Editor’s Note: Karen Conway is the Executive Director of Industry Relations at GHX, a provider of healthcare-focused supply chain solutions.
Much of the conversation at this year’s HIMSS conference was removing the barriers to the data that exists in electronic health records (EHRs). At least one session- the HIMSS Supply Chain Special Interest Group – focused on the overlooked need to first populate EHRs with quality data about the products used in healthcare. Otherwise, you know the old adage: Garbage in, garbage out.
Health and Human Services Secretary Sylvia Burwell kicked off the conference outlining three tenets of delivery system reform, including the need to unlock healthcare data in EHRs to better inform doctors and help patients become more engaged in their care. Secretary Burwell and Acting Assistant Secretary for Health Karen DeSalvo, M.D., both spoke of the need to remove artificial barriers, including commercial, legal and unfounded security concerns that have made it hard for clinicians and researchers to access that data. Yet, the question remains: Does it tell you what you need to know?
The source of product data for EHRs should be the item master, the database of products purchased in the materials management or enterprise resource planning system. When those products are used in patient care, they can be documented in a specific patient’s medical record. To understand how they have an impact on quality, if not cost of care, the data on those products needs to be accurate and complete.
No where is this more important than for implantable devices, such as cardiac stents and replacement joints. Without good information on which specific products are implanted in which patients, how can we effectively identify and notify patients if there is a product recall?
Better detail on products and their attributes can also help us understand when the composition or structure of a product may have an impact on quality. For example, if we had more information on the attributes of hip implants, we might have recognized earlier that the direct contact of components may have been the source of the problem for some patients who received metal on metal hip implants.
More detailed information can also help us understand which products – or product attributes – work better on which patients. Studies have shown that certain pharmaceuticals work better on different patients. When launching his Precision Medicine initiative, President Obama stated that: “physicians recognize that every patient is unique and when possible, treatment should be tailored to their needs”. If this holds true for pharmaceuticals, it can also be the case for medical devices. Consider drug-eluting stents, which are implanted in half a million patients each year, with different makes and models containing different pharmaceuticals.
Lack of good data on implantable devices has also created challenges for patients undergoing revision surgery. In 2011 alone, there were more than 125,000 revision surgeries involving hip and knee replacements. In as many as one-third of those surgeries, the physician was unable to identify the specific implant before or during the case, which can result in not having the right instrumentation on hand to conduct the surgery.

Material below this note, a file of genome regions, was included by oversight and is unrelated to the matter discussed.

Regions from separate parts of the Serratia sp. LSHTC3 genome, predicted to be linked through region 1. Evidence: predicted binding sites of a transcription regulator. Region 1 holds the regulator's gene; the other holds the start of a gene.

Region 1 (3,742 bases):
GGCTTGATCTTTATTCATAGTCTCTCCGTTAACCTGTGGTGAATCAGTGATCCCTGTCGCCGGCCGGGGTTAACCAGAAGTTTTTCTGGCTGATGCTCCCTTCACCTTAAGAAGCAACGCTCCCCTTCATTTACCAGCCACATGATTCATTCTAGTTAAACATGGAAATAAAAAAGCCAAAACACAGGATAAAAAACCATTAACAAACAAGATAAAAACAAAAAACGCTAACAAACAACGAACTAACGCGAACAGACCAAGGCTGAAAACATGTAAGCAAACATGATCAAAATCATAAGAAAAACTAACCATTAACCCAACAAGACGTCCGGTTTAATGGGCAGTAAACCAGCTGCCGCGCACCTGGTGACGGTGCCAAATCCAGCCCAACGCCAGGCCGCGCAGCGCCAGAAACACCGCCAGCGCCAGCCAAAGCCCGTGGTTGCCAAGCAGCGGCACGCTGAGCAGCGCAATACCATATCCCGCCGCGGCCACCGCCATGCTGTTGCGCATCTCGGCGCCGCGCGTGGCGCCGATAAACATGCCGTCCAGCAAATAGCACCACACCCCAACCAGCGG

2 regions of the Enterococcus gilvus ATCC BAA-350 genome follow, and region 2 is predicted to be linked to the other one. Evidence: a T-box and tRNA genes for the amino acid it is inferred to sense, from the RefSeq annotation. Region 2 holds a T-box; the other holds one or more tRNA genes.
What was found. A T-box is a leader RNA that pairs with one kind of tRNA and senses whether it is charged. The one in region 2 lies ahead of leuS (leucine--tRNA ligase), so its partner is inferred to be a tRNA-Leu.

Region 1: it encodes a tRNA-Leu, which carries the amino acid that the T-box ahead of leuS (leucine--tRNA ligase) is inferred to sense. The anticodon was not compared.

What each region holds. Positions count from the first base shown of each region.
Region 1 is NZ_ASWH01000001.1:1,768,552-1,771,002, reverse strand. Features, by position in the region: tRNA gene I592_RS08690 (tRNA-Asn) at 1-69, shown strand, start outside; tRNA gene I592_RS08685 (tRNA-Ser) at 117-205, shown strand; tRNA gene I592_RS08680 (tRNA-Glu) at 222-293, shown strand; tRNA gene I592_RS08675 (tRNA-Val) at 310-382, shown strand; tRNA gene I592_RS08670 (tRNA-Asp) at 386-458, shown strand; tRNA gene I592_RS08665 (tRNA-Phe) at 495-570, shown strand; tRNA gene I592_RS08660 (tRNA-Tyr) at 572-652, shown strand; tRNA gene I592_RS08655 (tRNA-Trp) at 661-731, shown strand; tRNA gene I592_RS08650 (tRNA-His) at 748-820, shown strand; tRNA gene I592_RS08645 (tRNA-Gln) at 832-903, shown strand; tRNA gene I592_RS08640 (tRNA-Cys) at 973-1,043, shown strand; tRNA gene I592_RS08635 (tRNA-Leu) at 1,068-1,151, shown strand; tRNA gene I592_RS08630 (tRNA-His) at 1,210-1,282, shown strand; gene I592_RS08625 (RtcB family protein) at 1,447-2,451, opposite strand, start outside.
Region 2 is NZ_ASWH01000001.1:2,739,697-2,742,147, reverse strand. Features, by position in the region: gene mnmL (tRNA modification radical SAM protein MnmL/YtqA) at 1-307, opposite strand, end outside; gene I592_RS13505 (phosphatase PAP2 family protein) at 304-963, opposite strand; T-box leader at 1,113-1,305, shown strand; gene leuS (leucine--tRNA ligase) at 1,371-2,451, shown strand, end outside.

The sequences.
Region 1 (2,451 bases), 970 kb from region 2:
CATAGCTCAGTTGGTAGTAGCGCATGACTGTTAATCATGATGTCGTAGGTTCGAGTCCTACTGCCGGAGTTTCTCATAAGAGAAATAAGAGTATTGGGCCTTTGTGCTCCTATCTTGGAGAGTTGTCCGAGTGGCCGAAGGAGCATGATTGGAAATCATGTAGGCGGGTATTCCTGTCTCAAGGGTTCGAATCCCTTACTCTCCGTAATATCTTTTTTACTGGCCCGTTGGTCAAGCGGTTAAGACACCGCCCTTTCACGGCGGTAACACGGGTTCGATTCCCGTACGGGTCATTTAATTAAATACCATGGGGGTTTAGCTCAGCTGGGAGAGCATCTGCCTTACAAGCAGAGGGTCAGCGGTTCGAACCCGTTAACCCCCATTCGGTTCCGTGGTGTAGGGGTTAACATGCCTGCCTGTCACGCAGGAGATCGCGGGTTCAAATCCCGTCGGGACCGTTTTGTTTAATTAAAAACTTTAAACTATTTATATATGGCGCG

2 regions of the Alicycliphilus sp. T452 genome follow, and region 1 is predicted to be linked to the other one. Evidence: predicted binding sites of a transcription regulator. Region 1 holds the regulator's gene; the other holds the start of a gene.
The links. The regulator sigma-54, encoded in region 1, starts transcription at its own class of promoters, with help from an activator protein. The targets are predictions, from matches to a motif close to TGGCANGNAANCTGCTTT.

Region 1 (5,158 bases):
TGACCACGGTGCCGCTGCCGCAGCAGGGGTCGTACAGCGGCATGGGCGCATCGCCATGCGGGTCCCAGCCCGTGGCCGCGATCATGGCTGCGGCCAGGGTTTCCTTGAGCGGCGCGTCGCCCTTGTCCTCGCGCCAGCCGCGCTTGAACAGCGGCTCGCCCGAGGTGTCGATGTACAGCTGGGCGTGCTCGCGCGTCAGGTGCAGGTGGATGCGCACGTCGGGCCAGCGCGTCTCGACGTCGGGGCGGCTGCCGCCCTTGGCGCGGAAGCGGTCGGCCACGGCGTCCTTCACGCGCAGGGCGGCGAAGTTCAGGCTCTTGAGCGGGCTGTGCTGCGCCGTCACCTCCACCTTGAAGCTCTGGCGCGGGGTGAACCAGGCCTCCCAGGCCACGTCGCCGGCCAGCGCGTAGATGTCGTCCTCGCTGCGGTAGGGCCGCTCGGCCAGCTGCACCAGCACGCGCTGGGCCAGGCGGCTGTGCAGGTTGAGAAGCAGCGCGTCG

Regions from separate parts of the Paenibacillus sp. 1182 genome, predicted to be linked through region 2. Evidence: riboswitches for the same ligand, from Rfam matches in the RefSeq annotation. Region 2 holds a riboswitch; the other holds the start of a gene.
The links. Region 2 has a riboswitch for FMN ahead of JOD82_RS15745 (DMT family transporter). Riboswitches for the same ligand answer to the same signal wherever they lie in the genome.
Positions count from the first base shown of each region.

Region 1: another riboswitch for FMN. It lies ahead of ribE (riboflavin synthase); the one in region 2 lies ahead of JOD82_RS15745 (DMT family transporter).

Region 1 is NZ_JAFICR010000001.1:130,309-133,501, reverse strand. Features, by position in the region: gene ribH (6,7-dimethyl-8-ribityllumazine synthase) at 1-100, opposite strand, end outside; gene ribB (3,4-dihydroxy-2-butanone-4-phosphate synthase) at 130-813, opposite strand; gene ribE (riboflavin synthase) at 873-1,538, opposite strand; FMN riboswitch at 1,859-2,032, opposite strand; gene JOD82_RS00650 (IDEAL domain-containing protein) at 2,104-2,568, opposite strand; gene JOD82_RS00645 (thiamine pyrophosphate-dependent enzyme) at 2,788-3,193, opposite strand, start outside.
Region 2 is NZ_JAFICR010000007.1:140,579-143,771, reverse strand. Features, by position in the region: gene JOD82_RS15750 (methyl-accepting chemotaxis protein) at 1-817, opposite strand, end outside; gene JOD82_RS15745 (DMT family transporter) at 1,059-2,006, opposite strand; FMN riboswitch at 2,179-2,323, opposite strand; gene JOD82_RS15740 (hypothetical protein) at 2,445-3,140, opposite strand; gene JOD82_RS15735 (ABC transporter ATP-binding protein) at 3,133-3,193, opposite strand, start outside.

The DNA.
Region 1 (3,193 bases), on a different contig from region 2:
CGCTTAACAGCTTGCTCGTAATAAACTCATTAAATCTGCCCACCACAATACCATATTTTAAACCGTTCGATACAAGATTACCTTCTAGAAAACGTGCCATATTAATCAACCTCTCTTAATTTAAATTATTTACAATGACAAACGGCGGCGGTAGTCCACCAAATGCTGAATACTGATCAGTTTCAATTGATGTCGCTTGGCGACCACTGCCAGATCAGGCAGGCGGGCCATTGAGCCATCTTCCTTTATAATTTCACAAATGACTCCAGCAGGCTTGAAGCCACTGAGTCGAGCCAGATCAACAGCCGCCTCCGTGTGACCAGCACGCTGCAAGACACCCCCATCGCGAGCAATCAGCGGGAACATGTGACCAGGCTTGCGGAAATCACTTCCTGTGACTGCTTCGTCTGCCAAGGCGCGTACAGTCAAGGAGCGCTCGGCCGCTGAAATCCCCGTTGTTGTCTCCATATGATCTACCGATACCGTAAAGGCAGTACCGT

The introduction of mandatory bundled payments for hip and knee replacements will draw further attention to which implants are used in procedures. The implant itself can account for a significant portion of the procedure and will be part of the equation as hospitals and other providers work to lower the total cost of the procedure while ensuring quality.
To address many of these issues, the U.S. Food and Drug Administration (FDA) mandated in 2013 that manufacturers of medical devices provide a unique device identifier for their products and publish additional data – including product attributes – to the FDA’s Global UDI Database (GUDID). Meanwhile, under Meaningful Use Stage 3 rules, EHRs need to hold UDIs as part of a list of a patient’s implantable devices and to be able to pull data from the GUDID.
The reality is that the accuracy and quality of data in the EHR is dependent upon what happens upstream. For product data, the EHR and the item master must be in sync. The FDA, working with the National Library of Medicine, has built APIs for the GUDID that make it easy to download the data published by manufacturers. It is still incumbent upon hospitals and healthcare systems to ensure their item masters can also hold data from the GUDID and other sources, either in their on-premise systems or in virtual item masters.
During a procedure in the OR, it is hard enough to change process to ensure accurate point of use capture. If the UDI can be captured and linked back to more comprehensive data in the item master, we can get closer to the level of detail we need to understand the role of products on our journey to better cost and quality in healthcare.
EMR Integration: Mitigating Supply Chain Financial Risk. http://www2.deloitte.com/us/en/pages/life-sciences-and-health-care/articles/electronic-medical-records-integration-mitigating-supply-chain-financial-risk-health-care-providers.html. Accessed March 14, 2016.
FACT SHEET: New Patient-Focused Commitments to Advance the President’s Precision Medicine Initiative. https://www.whitehouse.gov/the-press-office/2015/07/08/fact-sheet-new-patient-focused-commitments-advance-president%E2%80%99s-precision. Published July 8, 2015. Accessed March 20, 2016.
Wilson N, Broatch J, Jehn M, Davis C. National projections of time, cost and failure in implantable device identification: Consideration of unique device identification use. Healthcare (2015) http://dx.doi.org/10.1016/j.hjdsi.2015.04.003i